Readers have sharp eyes, questions

March 01, 1994|By JACQUES KELLY

One of the best aspects of this job arrives in the mail each day. Skeptics who believe the art of letter writing is dead need only visit my mailbox.

I remain amazed at the details that newspaper readers catch, comment upon and correct. Here's the current batch of observations, questions, corrections, additions and pieces of Baltimore wisdom:

Some bogus information caught the sharp eye of Robert G. Burnham Ludwig, of the 3000 block of N. Calvert St. He refers to the column about the Oriole Festival staged in the streets of downtown Baltimore during the 1880s.

". . . Wasn't the store mentioned in the piece Noah Walker, rather than Noah Webster. The store was noted for the statue of George Washington which stood in a niche above the front doors. . . .

"I can remember that my grandmother was somehow associated with some of the Walker clan -- long since out of business but she spoke of their firm fondly. Indeed, she may have worked there as a young woman."

I stand corrected and must have been dreaming of Noah Webster (1758-1843), the lexicographer who gave us the dictionary.

Baltimore's Noah Walker was a store keeper who went into business in 1826 and who had a statue of George Washington mounted on the facade of his building at Baltimore and Grant streets. In the 1890s, his heirs gave the likeness to the city. Today, it stands in Druid Hill Park. Merchant and library benefactor Enoch Pratt donated its pedestal.

The Oriole Festival made an impression on Evening Sun columnist H.L. Mencken, who describes the night of Sept. 13, 1883, in the first paragraph of his book, "Happy Days."

"At the instant I first became aware of the cosmos we all infest I was sitting in my mother's lap and blinking at a great burst of lights, some of them red and others green, but most of them only the bright yellow of flaring gas."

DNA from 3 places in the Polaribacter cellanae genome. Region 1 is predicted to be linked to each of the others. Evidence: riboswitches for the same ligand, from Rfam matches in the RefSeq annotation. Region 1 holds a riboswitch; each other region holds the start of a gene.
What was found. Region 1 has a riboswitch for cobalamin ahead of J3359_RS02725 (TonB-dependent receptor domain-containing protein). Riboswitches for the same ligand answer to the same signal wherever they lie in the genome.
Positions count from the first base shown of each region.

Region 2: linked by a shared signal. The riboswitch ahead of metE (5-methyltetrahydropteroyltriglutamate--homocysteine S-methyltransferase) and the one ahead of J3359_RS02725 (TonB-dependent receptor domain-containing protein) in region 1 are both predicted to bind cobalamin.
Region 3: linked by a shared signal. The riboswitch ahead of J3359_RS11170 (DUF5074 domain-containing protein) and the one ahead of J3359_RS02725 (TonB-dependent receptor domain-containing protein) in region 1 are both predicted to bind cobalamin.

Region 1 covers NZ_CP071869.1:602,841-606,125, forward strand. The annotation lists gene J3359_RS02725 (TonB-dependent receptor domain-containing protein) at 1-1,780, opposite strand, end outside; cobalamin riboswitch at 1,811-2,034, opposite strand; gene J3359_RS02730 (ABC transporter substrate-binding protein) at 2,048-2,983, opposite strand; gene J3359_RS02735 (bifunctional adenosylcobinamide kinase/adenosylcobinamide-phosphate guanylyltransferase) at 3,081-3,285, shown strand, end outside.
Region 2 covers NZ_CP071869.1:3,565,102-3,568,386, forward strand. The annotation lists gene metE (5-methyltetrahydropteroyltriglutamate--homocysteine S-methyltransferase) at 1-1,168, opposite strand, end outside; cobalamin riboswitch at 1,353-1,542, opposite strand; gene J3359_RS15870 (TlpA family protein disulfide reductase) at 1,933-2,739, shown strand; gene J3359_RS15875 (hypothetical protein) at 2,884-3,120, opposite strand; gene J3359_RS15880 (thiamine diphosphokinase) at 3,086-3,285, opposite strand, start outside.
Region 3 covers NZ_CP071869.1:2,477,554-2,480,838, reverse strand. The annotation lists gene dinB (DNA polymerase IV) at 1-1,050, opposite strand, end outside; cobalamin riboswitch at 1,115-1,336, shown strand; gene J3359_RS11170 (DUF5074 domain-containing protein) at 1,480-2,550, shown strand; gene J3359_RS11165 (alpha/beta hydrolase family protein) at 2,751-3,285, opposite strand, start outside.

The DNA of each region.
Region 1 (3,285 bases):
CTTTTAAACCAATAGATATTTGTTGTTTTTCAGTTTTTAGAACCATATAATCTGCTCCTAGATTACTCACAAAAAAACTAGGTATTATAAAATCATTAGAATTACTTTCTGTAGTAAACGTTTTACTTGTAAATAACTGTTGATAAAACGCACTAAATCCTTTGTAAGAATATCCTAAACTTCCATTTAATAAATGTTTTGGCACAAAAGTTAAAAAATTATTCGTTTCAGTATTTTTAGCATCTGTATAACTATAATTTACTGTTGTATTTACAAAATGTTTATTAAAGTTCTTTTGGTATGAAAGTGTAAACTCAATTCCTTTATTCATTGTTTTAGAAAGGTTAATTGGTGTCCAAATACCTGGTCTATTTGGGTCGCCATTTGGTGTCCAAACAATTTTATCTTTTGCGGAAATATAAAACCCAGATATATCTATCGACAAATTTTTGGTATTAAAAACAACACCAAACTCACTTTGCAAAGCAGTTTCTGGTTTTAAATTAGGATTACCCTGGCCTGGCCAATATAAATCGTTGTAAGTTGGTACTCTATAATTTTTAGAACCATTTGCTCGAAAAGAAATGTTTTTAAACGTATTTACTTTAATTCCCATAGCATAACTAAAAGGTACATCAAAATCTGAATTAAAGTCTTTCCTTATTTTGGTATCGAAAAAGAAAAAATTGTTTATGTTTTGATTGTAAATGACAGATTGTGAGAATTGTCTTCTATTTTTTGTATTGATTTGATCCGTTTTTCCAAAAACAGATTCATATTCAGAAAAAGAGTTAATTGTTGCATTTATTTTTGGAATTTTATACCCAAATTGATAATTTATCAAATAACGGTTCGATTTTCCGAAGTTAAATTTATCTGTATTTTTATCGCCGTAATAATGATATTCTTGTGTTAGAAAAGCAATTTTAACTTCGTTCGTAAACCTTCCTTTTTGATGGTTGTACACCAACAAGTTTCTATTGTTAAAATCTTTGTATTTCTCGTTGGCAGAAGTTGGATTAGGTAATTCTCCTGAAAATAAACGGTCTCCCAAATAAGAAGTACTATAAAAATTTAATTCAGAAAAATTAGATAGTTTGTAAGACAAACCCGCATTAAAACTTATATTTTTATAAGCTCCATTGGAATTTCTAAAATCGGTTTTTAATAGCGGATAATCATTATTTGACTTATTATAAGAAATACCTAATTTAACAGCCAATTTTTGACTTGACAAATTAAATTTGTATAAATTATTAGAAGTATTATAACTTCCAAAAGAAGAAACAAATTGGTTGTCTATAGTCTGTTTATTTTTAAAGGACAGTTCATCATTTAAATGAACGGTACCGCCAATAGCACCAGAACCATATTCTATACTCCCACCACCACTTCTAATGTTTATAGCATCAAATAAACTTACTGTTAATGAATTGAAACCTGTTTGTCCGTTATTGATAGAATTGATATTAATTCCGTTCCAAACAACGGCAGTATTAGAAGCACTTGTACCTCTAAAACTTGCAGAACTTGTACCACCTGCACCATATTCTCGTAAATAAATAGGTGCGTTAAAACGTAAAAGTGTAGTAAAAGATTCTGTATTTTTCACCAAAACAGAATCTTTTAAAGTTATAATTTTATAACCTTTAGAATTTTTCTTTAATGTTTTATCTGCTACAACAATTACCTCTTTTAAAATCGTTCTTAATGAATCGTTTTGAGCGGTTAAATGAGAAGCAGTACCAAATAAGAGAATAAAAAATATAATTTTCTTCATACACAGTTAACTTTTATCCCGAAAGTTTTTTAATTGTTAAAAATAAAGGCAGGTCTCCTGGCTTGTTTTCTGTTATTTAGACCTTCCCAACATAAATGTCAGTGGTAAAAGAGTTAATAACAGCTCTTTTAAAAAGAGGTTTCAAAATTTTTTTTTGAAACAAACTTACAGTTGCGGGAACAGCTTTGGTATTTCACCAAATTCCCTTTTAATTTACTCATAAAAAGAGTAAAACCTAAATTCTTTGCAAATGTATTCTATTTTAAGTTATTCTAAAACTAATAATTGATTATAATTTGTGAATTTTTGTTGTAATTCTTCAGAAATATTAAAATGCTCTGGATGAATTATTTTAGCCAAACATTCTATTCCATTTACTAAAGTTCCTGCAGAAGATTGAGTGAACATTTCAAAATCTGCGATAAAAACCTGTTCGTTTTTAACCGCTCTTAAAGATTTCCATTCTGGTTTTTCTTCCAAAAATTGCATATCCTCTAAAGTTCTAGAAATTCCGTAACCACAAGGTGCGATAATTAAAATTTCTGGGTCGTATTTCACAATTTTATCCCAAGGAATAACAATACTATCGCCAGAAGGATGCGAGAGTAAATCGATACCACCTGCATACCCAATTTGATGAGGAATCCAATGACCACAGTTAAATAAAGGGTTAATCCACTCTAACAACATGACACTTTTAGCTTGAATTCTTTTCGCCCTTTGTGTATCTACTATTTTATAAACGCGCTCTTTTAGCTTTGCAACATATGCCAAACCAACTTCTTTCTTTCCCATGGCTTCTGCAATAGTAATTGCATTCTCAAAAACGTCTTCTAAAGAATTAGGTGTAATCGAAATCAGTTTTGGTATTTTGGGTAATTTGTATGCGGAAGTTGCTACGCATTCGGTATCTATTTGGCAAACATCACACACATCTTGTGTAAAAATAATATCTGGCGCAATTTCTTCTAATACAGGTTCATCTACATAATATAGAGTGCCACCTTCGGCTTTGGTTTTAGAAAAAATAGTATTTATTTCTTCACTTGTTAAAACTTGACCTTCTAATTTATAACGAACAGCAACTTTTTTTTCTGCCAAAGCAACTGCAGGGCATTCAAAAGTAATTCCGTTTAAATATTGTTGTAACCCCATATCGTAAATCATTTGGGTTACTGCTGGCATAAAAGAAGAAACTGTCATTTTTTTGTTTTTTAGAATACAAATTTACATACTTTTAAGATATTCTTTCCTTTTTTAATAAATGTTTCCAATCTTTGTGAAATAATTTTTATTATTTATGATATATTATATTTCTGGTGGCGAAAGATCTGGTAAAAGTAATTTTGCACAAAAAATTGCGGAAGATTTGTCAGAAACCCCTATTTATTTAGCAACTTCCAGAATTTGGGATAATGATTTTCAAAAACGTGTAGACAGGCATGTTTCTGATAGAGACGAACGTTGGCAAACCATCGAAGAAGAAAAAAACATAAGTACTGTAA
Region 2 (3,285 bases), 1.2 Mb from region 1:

Charles J. Johnson, of the 2132 Parksley Ave., recalls growing up in Southwest Baltimore on West Pratt Street near the sights, sounds and smells of the Baltimore and Ohio Railroad's Mount Clare Shops. He poses some difficult questions:

"The boys from the neighborhood used to take the 'free excursion' boat from the foot of Broadway. What was the name of that boat? What park were we taken to?

"Has anyone ever heard of a neighborhood soup kitchen near the corner of Pratt and Callender streets?

"The woods around Waterview Avenue had an old German beer garden at the spot that is today's Cherry Hill. What was this place's name?

"Name the building on the island created by Redwood and Liberty streets and Hopkins Place, where we would go with a parent to get a work permit to drop out of school at age 14 as I did," Johnson asks.

These are not the easiest questions. The Free Summer Excursion Society boat may have been the F.C. Latrobe, an old steamboat that broke up ice in the harbor and Chesapeake Bay during the winter and provided children's day trips during the warm weather months. Does anyone else have any suggestions?

Teresa R. Kreiner, of Craftswood Road, Catonsville, wrote to say she enjoyed the column headlined "Places change, but the names remain the same."

"I have a few items which I think deserve a place on your list. One is the MVA (Motor Vehicles Administration) which many people still like to call the DMV (Department of Motor Vehicles). Another are the Rite Aid drug stores, which still get called Read's all the time. And I still think of the Lighthouse Restaurant on Park Avenue as 40 Fathoms. And I refuse to refer to any place as the USAir Arena! Shane's sub shops will always be Harley's to me."

How right you are Teresa. Now, does anyone have the recipe for Harley's special sauce?

A gentleman from the Hill neighborhood in Highlandtown said he disagrees with putting the plural on Baltimore City Hospitals, the old name for the Francis Scott Key Medical Center. "That may be its old correct title, but people around here called it City Hospital with no S."

James Heggie, of Baltimore, has his own nomination for a place that has another name, one that nobody uses. "Can you believe it," Heggie said, "the official name is the Maryland Division of Pre-Trial and Detention Services? But everybody still calls it the City Jail."

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